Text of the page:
This is not the cheeriest of books, but I can see why it is a classic. As for his points of disagreement with Freud, by the way, my own opinion is that the mature Freud (not the younger one still finding his way), who did write of the Death Instinct as well as Eros, had the balance of motives closer to right – Becker might have been overly focused by the immediacy of his own personal end. Nonetheless, all of Becker’s remarks on psychoanalytic theory are thoughtful and worthwhile. Thumbs up.



Sunday, October 5, 2014

Season Closer

The closing bout of the season for the NJRD took place last night in its home rink in Morristown, NJ. The NJRD’s B Team the Risky B’s, consisting of newcomers (and relative newcomers) stiffened by a few veteran skaters, took on the Hudson Valley Horror Roller Derby ZomB Squad.

ZomB took an early lead. S. Scar Go and Ultra Sonic Boom proved effective time and again against the B’s defenses. Pina Killada’s persistence, pressing on after hard blocks and knock-downs, also added points for ZomB at key moments. Despite scoring by Risky B’s jammers, ZomB Squad held its lead for most of the first half. The turning point came when B’s Chase Windu scored 29 points in a single power jam, pushing the B’s ahead 72-50. ZomB chipped away at the spread; Ultra Sonic Boom added points in power jam as the halftime clock ran out. Score at halftime was 89-78 in favor of Risky B’s.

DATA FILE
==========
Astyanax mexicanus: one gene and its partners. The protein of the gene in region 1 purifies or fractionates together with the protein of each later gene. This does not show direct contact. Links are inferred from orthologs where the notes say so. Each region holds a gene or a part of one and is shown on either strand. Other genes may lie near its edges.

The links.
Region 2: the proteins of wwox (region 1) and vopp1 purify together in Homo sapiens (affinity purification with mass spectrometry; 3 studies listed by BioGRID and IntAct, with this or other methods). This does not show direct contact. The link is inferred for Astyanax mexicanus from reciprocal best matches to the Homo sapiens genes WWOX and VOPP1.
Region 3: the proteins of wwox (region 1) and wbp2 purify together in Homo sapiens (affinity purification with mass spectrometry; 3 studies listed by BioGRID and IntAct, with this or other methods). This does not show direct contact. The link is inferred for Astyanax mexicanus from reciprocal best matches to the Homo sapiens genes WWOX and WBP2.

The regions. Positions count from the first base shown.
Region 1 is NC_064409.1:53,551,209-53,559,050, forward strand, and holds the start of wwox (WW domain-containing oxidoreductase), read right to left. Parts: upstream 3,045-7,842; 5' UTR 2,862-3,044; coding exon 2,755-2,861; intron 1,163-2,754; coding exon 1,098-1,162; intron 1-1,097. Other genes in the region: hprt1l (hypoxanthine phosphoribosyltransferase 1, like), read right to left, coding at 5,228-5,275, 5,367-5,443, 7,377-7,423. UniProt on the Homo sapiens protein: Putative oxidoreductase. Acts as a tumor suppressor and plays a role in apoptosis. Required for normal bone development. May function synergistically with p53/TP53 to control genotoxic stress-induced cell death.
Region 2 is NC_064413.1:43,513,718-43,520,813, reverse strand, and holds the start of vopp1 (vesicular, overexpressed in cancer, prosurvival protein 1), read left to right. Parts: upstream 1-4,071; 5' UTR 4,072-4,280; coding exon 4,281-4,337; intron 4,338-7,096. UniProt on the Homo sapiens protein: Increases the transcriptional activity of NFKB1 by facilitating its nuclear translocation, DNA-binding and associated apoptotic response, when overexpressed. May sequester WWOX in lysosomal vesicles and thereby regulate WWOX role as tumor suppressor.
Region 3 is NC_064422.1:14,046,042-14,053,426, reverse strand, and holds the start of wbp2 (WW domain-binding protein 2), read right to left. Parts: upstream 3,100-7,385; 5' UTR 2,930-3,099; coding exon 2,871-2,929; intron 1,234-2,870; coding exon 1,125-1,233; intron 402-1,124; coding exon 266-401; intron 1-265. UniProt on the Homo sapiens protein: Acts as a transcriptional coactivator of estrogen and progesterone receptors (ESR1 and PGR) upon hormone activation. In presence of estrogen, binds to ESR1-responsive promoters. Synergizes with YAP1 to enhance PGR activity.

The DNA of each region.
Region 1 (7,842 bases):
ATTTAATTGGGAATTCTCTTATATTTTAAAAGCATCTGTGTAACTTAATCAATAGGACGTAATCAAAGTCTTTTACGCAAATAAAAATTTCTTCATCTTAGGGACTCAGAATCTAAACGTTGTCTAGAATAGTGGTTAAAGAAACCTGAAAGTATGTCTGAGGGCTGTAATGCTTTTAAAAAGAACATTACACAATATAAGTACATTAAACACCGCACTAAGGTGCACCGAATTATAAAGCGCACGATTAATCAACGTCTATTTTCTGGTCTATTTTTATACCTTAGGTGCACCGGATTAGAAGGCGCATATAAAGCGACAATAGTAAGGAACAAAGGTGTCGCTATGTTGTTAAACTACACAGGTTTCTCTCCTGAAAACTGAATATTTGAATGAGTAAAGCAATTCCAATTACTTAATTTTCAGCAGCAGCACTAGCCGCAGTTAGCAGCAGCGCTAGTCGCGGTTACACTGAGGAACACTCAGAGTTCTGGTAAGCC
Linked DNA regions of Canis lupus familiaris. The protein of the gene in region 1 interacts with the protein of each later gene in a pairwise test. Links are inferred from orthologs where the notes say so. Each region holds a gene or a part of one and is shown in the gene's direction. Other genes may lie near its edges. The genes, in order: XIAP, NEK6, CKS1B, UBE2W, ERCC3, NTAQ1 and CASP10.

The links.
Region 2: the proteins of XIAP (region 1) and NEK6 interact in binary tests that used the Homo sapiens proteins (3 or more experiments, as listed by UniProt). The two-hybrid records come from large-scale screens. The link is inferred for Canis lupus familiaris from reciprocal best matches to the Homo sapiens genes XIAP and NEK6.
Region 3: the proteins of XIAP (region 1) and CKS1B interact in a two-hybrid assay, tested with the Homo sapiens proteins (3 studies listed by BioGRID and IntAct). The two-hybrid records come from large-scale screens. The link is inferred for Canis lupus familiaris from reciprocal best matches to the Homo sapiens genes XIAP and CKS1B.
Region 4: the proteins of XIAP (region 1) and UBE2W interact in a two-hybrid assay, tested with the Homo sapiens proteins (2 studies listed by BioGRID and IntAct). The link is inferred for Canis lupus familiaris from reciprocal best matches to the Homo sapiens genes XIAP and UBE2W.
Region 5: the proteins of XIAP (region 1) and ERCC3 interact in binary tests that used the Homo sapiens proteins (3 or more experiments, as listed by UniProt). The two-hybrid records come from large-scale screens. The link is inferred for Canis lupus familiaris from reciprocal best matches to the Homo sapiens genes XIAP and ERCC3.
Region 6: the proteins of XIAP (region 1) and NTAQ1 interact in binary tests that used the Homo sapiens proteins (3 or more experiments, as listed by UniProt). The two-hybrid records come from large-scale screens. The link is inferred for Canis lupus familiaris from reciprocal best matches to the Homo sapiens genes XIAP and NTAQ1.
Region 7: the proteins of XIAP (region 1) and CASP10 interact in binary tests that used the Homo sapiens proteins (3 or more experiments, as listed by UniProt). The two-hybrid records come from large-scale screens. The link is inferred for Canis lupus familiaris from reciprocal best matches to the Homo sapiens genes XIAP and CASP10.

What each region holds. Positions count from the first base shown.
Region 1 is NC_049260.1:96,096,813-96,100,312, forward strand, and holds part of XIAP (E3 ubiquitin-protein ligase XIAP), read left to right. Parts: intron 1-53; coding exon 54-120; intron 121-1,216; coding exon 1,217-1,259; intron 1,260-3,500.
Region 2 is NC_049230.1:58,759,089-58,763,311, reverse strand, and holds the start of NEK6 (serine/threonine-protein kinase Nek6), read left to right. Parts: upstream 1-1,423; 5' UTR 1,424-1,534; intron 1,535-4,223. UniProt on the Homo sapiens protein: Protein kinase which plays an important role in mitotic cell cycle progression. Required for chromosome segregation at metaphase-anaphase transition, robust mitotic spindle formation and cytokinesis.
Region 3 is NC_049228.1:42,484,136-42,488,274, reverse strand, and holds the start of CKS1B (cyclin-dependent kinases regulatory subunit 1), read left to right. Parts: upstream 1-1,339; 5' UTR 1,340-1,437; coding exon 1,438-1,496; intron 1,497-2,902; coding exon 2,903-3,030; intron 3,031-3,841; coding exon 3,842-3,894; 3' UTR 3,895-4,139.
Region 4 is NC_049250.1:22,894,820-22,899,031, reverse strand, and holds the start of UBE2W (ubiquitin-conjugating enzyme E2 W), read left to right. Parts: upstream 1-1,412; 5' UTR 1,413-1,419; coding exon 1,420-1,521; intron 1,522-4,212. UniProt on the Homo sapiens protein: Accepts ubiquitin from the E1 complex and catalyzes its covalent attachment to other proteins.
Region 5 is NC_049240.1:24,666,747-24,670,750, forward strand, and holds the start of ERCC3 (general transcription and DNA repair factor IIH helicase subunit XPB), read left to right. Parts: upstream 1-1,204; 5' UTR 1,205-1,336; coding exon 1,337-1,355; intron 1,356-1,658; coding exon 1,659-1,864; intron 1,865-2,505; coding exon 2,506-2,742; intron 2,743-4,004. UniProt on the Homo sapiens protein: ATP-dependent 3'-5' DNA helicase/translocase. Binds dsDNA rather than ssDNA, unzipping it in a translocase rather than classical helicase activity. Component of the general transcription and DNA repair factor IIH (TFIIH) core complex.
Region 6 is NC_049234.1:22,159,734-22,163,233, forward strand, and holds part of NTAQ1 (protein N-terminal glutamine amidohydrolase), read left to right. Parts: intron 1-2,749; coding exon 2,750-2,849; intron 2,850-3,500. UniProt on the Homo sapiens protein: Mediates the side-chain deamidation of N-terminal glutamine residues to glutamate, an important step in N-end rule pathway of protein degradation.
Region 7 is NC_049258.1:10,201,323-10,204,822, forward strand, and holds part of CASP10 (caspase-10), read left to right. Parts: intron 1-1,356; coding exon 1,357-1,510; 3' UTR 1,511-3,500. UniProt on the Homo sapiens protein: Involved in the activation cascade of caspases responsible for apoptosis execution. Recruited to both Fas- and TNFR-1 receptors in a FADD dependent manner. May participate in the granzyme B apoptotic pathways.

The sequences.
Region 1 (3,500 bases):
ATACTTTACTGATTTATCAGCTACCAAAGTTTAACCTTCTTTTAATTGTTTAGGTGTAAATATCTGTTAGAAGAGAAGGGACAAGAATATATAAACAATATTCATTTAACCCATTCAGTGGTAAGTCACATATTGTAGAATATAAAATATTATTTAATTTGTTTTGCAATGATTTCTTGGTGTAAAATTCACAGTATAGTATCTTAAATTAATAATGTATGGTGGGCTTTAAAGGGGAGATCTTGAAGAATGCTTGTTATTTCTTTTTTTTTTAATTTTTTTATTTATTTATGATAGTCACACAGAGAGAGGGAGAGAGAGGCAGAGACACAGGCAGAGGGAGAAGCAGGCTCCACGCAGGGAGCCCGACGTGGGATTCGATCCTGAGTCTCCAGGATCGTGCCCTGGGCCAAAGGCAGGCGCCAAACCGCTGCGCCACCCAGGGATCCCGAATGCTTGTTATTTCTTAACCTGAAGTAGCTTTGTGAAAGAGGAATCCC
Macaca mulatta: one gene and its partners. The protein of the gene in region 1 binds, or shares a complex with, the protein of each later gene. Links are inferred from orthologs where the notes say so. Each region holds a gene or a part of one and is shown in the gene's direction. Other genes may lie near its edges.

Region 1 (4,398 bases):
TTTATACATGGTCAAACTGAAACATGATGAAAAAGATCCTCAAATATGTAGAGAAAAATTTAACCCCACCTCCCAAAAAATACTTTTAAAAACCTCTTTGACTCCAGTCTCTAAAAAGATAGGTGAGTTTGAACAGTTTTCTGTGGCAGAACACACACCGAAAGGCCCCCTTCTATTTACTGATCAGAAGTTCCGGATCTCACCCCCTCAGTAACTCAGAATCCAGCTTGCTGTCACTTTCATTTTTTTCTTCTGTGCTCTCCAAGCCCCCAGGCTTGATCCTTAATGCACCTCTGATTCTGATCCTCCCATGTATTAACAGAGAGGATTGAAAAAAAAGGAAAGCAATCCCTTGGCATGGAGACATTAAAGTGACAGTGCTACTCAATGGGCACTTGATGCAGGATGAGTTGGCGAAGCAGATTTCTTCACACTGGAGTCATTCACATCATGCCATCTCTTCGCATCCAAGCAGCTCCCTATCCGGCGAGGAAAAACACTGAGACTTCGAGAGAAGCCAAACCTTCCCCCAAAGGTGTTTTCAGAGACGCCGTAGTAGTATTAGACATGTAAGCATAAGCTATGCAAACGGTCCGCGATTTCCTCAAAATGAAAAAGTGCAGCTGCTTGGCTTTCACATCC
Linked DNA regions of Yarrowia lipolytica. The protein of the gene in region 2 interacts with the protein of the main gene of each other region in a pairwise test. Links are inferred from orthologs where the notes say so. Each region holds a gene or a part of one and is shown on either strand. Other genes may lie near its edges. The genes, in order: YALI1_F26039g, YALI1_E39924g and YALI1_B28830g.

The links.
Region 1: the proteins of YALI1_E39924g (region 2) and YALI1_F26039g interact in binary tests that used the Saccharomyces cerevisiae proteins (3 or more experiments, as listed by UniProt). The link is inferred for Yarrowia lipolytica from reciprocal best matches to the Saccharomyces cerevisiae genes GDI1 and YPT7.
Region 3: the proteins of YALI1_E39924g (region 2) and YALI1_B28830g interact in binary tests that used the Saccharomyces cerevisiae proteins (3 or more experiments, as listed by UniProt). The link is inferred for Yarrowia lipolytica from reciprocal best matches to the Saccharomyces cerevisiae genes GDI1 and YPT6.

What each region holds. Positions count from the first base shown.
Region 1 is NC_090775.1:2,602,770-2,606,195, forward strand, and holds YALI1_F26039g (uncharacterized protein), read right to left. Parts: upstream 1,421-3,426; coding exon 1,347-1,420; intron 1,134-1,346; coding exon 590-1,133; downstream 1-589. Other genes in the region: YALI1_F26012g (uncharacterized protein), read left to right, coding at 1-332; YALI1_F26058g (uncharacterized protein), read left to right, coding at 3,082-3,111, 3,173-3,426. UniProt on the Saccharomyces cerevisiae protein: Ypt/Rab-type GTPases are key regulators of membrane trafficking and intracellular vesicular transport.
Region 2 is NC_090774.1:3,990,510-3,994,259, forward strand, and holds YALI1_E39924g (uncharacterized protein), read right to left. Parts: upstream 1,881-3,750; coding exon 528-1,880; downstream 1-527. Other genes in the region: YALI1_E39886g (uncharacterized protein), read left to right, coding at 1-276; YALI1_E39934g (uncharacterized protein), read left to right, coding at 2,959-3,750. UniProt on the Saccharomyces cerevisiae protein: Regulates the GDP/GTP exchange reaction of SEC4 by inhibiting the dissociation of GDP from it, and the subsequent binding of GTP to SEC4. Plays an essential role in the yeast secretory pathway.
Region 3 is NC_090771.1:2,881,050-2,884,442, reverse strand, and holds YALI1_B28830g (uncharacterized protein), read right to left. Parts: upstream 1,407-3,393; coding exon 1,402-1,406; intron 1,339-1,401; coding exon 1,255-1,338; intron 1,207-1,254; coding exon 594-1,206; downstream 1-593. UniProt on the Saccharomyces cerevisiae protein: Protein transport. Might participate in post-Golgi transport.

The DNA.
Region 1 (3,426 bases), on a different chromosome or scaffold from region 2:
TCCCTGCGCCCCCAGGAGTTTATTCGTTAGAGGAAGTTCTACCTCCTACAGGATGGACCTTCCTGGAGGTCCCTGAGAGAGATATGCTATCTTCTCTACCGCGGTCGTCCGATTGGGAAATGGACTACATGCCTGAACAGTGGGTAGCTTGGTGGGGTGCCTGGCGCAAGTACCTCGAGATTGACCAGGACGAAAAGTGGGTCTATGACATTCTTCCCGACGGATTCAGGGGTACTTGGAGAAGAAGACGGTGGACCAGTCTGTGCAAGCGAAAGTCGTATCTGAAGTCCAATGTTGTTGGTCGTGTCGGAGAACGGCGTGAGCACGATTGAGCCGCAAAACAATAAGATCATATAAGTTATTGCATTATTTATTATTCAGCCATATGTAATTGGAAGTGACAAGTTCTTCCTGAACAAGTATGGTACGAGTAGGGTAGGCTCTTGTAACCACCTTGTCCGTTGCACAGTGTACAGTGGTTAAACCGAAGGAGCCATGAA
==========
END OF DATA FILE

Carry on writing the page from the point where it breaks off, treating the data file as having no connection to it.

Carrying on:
During halftime, the NJRD’s junior derby, the Small Stars, skated a 10-minute demonstration bout, dividing themselves into white and blue teams. (See their facebook page.) The white team prevailed 34-24, though all skated well. I expect to see a few of them in the adult teams in the not-too-distant future.

In the second half of the primary bout, both the Risky B’s and the ZomB Squad toughened their blocking. The B’s tactical coordination has gotten better lately. Carcinojen on the ZomB side was particularly effective, though she took a serious tumble near the end of the bout. The B’s put a various jammers to the fore, including Nutin’ But Trouble who scored points on her one jam, but Luscious Malfoy and Chase Windu did heavy lifting as jammers. The B’s efforts paid off, and they expanded their lead as the clocked ticked down on the entertaining match. The Risky B’s prevailed with a final score 195-131.

MVPs
Risky B’s:
jammer – Luscious Malfoy
blocker – Alcaspaz

ZomB Squad:
jammer – Ulta Sonic Boom
blocker – Carcinojen